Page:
Two weekends ago we held our third investor conference at the Westlake Village Inn. We were thrilled to have a full room of attendees this year and continue to be excited by the growth we’re experiencing here at Cedarstone. For those of you who weren’t able to attend, you can check out a quick recap of the morning's presentations below:
Our first speaker was Cedarstone Vice President Matt Davis who spoke about a driving force behind economic cycles: debt. He began by discussing productivity and the idea that over time the pie gets bigger as we experience innovation and everyone is able to enjoy more goods. He then explained how debt is pulling future spending forward into the present and then having to pay back that spending at a later date and how that activity creates cycles – both short-term and long-term debt cycles. Next, he brought together all three graphs - productivity, short-term debt cycles, and long-term debt cycles - to give us an idea of how the economy moves over time (check out this great video explanation here). He concluded by pointing out that the economy moves in cycles and while it’s difficult to determine where we are in any given cycle, the best we can do is think in probabilities and invest defensively. He likened our investing to the phalanx - an ancient Greek military formation in which soldiers marched forward into battle but cautiously and with their shields up. We want to do likewise – remain invested and marching forward in the market but cautiously and with our shields up.
The next speaker of the morning was our Director of Trading and Internal Operations, Hannah Boundy, who used a surprising number of sports references (check out this video about Rick Barry and the granny shot) to illustrate the idea that human beings misbehave – meaning they make irrational choices. Based on the research of Richard Thaler - the father of behavioral economics and the author of the book Misbehaving – her talk centered on how our irrational decision-making can affect our investing. In response, she had two suggestions: adaptation and education. There are some aspects of ourselves that are incredibly difficult to change – in particular our tolerance for risk. For those of us who have a very low tolerance for risk, one of the best things we can do is adapt our portfolio to our ability to handle risk. This allows us to stay the course during times of volatility instead of making impulsive decisions and selling out at the bottom. Secondly, when it comes to bad habits that we can change, the best approach is to educate ourselves about what the rational response should be, thereby establishing smart habits going forward.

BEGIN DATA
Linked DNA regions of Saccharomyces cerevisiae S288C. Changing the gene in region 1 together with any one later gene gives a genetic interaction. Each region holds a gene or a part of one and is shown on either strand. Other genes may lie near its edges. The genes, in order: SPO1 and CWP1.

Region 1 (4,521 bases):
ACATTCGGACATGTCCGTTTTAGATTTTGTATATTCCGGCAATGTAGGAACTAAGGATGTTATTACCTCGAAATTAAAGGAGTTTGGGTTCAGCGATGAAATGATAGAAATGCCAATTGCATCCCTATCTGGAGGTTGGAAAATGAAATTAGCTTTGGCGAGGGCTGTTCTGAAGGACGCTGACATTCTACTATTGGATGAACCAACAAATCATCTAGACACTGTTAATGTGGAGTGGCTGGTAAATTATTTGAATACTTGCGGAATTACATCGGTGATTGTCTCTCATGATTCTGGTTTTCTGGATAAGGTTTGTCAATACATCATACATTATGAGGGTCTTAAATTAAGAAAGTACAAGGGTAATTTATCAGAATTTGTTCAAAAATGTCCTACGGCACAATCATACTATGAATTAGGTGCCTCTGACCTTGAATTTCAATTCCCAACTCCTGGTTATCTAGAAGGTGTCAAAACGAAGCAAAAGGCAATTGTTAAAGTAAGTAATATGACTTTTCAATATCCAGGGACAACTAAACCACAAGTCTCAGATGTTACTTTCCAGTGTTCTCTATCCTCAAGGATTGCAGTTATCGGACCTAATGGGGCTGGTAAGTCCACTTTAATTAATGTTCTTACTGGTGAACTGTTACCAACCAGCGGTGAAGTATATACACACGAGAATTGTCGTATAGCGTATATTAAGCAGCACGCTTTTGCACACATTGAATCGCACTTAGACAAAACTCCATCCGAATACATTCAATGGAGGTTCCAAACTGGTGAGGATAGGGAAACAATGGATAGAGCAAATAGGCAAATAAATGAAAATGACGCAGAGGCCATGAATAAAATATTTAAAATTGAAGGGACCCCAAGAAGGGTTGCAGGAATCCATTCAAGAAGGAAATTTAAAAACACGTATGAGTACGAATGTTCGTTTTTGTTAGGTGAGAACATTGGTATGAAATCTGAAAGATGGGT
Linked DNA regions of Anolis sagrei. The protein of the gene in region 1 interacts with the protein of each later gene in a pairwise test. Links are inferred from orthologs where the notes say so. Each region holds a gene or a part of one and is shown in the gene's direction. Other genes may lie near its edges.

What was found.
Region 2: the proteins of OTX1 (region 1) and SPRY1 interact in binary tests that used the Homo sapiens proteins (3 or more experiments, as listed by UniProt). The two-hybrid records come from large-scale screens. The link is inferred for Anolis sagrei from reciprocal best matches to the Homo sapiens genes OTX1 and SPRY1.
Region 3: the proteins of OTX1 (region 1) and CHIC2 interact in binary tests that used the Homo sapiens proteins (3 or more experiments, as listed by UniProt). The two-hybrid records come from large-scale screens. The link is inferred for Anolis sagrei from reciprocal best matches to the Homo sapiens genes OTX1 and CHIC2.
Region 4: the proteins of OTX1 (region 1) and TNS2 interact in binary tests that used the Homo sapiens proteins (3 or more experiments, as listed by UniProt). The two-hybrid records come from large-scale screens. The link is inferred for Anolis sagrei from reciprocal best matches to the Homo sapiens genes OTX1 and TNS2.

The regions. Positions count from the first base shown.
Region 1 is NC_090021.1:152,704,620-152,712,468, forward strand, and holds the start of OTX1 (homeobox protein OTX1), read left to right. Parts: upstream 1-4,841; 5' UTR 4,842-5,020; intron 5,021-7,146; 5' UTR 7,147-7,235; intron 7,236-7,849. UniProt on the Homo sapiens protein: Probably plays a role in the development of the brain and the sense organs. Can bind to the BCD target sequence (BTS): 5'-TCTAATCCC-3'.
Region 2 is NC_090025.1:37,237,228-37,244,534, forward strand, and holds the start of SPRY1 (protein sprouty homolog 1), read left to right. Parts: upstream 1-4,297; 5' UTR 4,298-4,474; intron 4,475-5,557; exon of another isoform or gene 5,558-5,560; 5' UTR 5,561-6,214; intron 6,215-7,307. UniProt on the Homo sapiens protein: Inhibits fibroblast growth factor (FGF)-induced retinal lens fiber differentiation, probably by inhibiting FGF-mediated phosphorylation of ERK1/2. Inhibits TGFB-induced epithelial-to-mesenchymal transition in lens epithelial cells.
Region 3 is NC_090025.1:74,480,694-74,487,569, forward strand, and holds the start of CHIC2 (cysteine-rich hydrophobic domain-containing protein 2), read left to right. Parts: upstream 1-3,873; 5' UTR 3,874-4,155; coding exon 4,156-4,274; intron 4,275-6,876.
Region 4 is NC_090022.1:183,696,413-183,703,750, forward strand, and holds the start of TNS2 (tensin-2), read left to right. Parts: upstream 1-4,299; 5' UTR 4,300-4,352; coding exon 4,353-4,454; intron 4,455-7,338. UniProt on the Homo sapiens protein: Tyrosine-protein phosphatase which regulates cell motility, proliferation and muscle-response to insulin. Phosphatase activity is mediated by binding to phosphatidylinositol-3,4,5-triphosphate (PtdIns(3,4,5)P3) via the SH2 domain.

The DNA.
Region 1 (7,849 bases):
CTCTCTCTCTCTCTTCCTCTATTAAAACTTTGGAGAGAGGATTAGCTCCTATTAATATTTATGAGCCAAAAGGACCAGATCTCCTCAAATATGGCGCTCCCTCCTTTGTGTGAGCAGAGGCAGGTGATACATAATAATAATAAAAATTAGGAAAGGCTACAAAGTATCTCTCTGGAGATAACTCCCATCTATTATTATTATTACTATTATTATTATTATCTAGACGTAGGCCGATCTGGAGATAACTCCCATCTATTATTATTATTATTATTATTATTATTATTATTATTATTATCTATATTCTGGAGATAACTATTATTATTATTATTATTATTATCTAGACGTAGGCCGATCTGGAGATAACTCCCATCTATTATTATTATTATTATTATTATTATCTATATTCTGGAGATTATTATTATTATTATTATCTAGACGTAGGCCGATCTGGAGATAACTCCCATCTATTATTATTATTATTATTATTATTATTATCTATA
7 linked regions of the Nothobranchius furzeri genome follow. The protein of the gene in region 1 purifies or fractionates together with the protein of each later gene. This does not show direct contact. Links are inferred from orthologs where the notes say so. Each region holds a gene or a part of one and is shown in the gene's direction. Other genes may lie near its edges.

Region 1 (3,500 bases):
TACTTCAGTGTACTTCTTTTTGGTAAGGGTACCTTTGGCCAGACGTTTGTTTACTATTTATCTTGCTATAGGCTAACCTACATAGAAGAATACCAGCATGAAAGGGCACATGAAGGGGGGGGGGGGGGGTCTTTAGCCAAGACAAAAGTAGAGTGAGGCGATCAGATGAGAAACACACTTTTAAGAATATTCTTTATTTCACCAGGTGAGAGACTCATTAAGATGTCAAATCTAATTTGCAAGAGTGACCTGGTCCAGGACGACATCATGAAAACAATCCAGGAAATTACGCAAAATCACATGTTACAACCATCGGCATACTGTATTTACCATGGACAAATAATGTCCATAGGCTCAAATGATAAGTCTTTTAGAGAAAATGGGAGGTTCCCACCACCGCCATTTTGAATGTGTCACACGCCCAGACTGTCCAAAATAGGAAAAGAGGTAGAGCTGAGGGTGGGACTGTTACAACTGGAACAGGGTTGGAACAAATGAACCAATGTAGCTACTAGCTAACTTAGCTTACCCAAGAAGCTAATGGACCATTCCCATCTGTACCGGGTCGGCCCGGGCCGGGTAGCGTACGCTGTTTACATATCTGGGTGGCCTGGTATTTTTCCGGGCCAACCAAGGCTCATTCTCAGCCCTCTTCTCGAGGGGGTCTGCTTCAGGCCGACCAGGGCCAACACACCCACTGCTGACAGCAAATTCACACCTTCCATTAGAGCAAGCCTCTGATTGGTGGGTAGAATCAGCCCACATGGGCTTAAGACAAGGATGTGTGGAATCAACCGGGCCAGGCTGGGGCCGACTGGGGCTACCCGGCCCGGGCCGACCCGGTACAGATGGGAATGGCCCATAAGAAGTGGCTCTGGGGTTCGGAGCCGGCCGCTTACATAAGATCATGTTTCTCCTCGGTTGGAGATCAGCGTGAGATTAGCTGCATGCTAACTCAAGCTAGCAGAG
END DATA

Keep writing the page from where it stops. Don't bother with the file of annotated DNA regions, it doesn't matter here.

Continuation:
Our final speaker was Cedarstone President Steve Coker who walked us through the Cedarstone Way. The Cedarstone approach to investing takes into account both the fundamentals of economics and the fact that humans misbehave. We believe that the best approach to investing involves a good process and that a good process is one that starts with and centers around you. As such, we begin with a personalized plan and then build a portfolio that takes into account your situation, your tolerance for risk, and basic economic fundamentals. In doing so we seek to consistently outperform over time without putting your lifestyle and future financial goals at risk.
For those of you who were unable to make it, we welcome any questions you have about our process and beliefs and we look forward to seeing you next year!